“He always bet big on everything. He gambled big, won big and kept on gambling big every time.”
There’s some grain of inspiration in that, given Hamm’s beginnings. My view is that if you come from nothing, you have nothing to lose. Why not gamble big and just let it ride? What if more of us did that in life?
Panel: The Digital Factory
I found this to be a very interesting discussion about where manufacturing was going in terms of being retrofitted with digital efficiencies. For example, the panel discussed that there would be a growing need for developing a fresh, bottom-up, apps-based structure for manufacturing to replace the older top-down, heavy, inflexible and expensive old software structure that is currently in place. New sensors, connected apps and other innovations would slowly transform manufacturing from a skills-based industry into an information systems/information tech, knowledge-driven industry.
Interview: Rise of the Rest – Steve Case
Steve Case has been on tour. Not a speaking tour but a growth and investment tour. He is touring the country holding start-up events and giving the winners in select cities in the heartland $100,000 to finance their dreams. He’s no stranger to entrepreneurship. As co-founder of America Online in 1985, Case has been involved with helping entrepreneurs for 30 years. Many know of Case as the founding chair of the Startup America Partnership effort launched by the White House in recent years. That partnership later merged with Startup Weekend to create UP Global.
The personal stories of Case were interesting, but it was his passion for others and their stories that shined. His specific focus of the Rise of the Rest tour is to find cities in the heartland that often get overlooked as start-up centers. Instead of going to New York, California or Texas, the Rise of the Rest tour hits other cities like Nashville, Philadelphia, and more. Case believes that there are plenty of great ideas and innovations all across the US that deserve more recognition and more financial help to succeed. I agree. By all means, Steve, bring that tour bus to the Southeast soon! You can park right here in the parking lot of my start-up in coastal NC anytime!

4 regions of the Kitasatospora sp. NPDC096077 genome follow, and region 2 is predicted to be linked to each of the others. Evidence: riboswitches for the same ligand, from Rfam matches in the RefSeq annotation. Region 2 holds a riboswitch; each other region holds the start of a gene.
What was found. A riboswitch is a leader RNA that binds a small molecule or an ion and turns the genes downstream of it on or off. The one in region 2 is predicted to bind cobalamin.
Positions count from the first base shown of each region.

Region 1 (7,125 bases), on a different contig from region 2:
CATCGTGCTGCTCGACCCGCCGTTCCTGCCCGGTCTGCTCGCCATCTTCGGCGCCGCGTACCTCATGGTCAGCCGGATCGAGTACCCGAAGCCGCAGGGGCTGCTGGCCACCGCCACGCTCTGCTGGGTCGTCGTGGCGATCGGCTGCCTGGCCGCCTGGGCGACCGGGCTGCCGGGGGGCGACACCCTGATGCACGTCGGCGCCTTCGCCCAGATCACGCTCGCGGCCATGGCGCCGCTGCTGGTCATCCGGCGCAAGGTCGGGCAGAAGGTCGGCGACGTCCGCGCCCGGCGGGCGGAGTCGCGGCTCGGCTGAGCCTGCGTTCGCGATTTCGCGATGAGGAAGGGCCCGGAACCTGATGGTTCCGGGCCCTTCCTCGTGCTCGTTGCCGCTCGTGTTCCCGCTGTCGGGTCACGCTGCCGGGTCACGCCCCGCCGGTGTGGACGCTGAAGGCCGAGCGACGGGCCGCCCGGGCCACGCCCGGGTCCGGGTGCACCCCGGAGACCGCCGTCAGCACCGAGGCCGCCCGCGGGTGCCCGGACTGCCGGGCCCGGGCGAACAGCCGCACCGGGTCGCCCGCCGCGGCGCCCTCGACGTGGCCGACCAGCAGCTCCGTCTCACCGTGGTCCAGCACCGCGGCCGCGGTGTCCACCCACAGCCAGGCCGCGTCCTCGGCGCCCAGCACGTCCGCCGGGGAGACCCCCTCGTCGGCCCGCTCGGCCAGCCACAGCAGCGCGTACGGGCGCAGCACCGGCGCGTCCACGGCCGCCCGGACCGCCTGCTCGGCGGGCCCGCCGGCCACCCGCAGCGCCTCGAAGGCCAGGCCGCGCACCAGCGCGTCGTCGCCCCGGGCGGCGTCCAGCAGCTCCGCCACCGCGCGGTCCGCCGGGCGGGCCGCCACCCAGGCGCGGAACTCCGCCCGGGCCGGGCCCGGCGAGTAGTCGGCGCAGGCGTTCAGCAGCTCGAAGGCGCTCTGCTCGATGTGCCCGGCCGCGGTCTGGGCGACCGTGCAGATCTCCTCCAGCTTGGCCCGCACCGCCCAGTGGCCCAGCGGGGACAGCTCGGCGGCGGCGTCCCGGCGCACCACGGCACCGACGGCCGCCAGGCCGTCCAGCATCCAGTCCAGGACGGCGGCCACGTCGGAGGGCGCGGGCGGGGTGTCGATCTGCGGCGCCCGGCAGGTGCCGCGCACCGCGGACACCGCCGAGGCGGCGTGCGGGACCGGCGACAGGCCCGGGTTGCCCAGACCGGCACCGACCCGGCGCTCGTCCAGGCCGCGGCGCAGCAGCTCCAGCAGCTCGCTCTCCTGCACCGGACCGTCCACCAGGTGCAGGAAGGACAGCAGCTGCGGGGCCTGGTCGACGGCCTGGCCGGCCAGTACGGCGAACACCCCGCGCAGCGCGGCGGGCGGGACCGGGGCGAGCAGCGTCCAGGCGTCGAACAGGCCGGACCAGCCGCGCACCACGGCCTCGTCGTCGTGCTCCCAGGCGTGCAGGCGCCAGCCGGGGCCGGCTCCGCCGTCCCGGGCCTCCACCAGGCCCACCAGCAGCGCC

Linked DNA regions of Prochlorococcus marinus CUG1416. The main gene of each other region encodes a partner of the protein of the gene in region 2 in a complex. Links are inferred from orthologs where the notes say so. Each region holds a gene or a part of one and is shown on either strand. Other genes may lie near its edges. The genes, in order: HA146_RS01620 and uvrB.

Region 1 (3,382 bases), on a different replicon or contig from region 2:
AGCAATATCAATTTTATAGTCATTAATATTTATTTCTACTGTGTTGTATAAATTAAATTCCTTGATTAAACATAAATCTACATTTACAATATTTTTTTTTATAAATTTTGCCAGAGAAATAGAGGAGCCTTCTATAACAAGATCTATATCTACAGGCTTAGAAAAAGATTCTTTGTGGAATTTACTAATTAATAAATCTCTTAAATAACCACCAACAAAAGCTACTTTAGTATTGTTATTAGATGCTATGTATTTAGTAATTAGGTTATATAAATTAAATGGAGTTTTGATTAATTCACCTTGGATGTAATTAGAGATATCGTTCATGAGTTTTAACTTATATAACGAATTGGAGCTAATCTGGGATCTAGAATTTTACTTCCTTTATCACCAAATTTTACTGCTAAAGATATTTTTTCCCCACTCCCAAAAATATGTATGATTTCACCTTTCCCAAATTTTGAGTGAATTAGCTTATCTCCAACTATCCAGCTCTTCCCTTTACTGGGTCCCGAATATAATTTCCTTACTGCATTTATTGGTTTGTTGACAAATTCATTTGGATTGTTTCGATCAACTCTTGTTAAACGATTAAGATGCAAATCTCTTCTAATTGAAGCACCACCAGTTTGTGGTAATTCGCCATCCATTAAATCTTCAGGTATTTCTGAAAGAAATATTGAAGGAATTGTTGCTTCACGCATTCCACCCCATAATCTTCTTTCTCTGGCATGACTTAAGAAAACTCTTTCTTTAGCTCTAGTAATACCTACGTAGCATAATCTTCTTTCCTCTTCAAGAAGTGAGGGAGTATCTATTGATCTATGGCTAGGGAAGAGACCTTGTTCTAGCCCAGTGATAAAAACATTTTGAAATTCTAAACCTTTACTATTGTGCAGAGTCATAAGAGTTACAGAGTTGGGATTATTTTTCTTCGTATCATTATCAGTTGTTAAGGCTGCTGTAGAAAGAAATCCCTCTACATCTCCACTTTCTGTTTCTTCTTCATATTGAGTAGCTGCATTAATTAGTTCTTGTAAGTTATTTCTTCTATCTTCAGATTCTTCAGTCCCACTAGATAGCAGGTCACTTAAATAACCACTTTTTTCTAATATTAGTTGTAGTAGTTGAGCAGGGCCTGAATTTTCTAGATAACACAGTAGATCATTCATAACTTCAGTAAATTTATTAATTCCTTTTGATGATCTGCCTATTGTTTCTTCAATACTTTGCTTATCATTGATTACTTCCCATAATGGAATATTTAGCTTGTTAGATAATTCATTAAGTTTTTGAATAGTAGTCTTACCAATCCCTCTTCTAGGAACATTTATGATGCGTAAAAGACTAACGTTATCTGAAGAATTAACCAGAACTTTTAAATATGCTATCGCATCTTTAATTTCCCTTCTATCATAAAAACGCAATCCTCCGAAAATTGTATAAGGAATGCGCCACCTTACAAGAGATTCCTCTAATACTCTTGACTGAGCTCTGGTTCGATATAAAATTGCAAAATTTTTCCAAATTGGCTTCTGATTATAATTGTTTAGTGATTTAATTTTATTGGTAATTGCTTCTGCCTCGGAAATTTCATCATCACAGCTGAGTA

In addition to the various panels and discussions, I had the great fortune to have personal conversations with several attendees. I want to give a quick shout out to:
John Weaver, head of Weaver Consultants Group
Serendipity equals sitting at a conference in Chicago and meeting the guy next to you who just happens to be a 25+ year expert at groundwater issues, remediation and environmental compliance. John was just the person I needed to meet, at the right time, for insights to help my non-profit Civilian Exposure. Quite a discussion was had about government lack of speed or accountability with issues turning them into bad actors, when they could have owned up and put in cheap fixes up front to solve problems and avoid the very costly health messes of their own making. John will be a great resource for groundwater and environmental concerns. Have a look at what he does with Weaver Consultants Group.
Kate Drane, Indiegogo
While stepping out of the conference for a quick break, I ran into a very personable and inquisitive woman by the name of Kate Drane. Drane, who has a rather impressive background in start-ups and public speaking, was attending the conference to hunt down potential funding project partnerships and build business relationships on behalf of Indiegogo. I can’t wait to talk to her about potential Indiegogo fundraising campaigns for not only my clients, but also for Civilian Exposure!
Andrew Lange, JobsOhio
Andrew works with the governor’s office in Ohio to help bring more jobs and innovation to the state. Typical of the cliche’ “it’s a small world”, Andrew’s father just happens to be a fellow Thunderbird alumnus! If any of you want to learn more about establishing your business or exploring opportunities in Ohio, I will be more than happy to put you in touch with Andrew.
Special thanks for our brief, but fun discussions, go out to:
- Samantha Snabes
- Steve Case
- Harold Hamm
Finally, a very special “thank you” to Steve Forbes for having me at this event. I’ll be back next year!